Then again, during the last few years Urquiola’s civic standing in the community was enhanced by his becoming the Chairman of the Board for Switchboard Miami, a worthy group always in need of community support.

In 2014 and 2015, his last two years as Chairman, Switchboard Miami for the first time received money from the Denise Moon Memorial Fund, totaling $111,750.00.

Now, in no way am I implying that there was anything questionable about them receiving this money, and in fact I was surprised that they hadn’t received any money from the Denise Moon Memorial Fund until 2014, although the list of the 2016 Denise Moon Memorial Fund recipients once again does not include Switchboard Miami.

At the end of the day we’ll probably never learn just why Progress Miami decided to give a $2,500 donation to Citizens For Justice PC, or why they in turn decided not to report that donation, but the one thing that we can never discount in Miami is how 2 degrees of separation is considered an appropriate distance to maintain when showing politicians some love for all that they do, and how important these PAC’s, ECO and CCE are in providing cover for those wishing to minimize the possibility of being caught in the same metaphorical room with the people they’re showering with love.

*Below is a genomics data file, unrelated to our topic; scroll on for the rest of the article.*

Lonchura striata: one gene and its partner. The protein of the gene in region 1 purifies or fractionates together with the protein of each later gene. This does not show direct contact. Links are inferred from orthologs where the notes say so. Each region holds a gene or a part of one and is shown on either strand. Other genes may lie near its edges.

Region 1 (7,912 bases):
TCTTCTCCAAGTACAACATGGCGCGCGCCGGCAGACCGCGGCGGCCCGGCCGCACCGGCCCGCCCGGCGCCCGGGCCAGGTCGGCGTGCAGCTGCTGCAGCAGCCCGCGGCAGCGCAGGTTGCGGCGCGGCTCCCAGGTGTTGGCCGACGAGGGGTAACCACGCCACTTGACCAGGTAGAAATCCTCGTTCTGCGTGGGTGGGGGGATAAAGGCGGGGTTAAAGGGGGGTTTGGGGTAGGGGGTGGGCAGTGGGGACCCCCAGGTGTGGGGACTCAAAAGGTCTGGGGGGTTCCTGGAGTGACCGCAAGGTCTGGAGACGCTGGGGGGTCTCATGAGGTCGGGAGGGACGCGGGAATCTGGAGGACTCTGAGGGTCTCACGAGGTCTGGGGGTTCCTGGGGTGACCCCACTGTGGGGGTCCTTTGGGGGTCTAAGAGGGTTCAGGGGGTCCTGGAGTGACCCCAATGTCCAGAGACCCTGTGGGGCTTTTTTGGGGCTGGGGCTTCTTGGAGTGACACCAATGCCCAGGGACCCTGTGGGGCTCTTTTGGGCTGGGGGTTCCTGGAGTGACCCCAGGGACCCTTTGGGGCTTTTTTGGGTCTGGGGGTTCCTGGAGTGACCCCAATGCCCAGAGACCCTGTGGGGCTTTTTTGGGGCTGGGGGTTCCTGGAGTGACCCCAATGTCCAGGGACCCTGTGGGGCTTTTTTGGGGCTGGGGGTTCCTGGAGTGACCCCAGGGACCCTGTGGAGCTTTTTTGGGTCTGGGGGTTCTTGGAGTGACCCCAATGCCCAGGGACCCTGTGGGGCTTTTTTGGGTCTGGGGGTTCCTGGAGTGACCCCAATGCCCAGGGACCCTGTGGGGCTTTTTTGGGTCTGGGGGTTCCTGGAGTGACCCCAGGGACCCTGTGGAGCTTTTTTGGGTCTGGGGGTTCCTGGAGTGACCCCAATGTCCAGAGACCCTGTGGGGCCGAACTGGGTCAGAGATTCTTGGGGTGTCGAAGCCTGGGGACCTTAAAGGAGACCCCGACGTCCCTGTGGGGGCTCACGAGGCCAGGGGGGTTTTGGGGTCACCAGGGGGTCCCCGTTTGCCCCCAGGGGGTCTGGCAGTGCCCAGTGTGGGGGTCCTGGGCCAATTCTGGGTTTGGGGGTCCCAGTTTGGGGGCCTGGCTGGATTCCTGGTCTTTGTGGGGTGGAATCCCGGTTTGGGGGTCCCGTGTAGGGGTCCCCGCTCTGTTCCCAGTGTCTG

It/s Miami, Bitches!


I am deeply appreciative to the Crespogram reader who made me aware of the connections between Progress Miami and the other PAC’s who received, but did not reported the donations.  I rely on my readers for not only providing me with valuable tips and insights, but also for their intelligence and skills in being able to connect the dots. I could not do what I do without the help of people who care about their community, and who sometimes do so at considerable personal risk.  THANK YOU!!!!!!!!!!


Nor was the State Attorney’s Office the one one incapable of explaining what they had done with this complaint from Jose “Pepe” Herrera.  The Miami-Dade Ethics Commission was also clueless of what had happened to their copy.